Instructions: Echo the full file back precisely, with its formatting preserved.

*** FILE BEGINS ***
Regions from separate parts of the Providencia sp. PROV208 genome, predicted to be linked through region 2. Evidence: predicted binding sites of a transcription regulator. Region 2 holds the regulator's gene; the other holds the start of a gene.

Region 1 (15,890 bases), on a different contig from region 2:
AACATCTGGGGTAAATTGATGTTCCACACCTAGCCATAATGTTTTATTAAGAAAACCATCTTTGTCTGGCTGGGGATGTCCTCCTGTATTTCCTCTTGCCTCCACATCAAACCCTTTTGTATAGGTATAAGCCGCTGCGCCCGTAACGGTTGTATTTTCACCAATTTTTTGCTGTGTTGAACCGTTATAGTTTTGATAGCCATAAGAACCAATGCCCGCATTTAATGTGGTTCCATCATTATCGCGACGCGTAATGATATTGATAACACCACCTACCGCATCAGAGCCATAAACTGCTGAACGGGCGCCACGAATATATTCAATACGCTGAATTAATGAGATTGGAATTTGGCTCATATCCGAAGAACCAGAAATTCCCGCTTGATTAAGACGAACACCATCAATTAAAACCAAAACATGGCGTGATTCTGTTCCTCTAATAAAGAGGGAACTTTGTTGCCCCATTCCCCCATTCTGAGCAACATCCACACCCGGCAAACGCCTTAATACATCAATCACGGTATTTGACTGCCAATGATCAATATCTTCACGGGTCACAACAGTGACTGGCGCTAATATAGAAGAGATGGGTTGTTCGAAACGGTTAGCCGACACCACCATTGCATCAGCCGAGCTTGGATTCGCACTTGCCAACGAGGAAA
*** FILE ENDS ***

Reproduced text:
Regions from separate parts of the Providencia sp. PROV208 genome, predicted to be linked through region 2. Evidence: predicted binding sites of a transcription regulator. Region 2 holds the regulator's gene; the other holds the start of a gene.

Region 1 (15,890 bases), on a different contig from region 2:
AACATCTGGGGTAAATTGATGTTCCACACCTAGCCATAATGTTTTATTAAGAAAACCATCTTTGTCTGGCTGGGGATGTCCTCCTGTATTTCCTCTTGCCTCCACATCAAACCCTTTTGTATAGGTATAAGCCGCTGCGCCCGTAACGGTTGTATTTTCACCAATTTTTTGCTGTGTTGAACCGTTATAGTTTTGATAGCCATAAGAACCAATGCCCGCATTTAATGTGGTTCCATCATTATCGCGACGCGTAATGATATTGATAACACCACCTACCGCATCAGAGCCATAAACTGCTGAACGGGCGCCACGAATATATTCAATACGCTGAATTAATGAGATTGGAATTTGGCTCATATCCGAAGAACCAGAAATTCCCGCTTGATTAAGACGAACACCATCAATTAAAACCAAAACATGGCGTGATTCTGTTCCTCTAATAAAGAGGGAACTTTGTTGCCCCATTCCCCCATTCTGAGCAACATCCACACCCGGCAAACGCCTTAATACATCAATCACGGTATTTGACTGCCAATGATCAATATCTTCACGGGTCACAACAGTGACTGGCGCTAATATAGAAGAGATGGGTTGTTCGAAACGGTTAGCCGACACCACCATTGCATCAGCCGAGCTTGGATTCGCACTTGCCAACGAGGAAA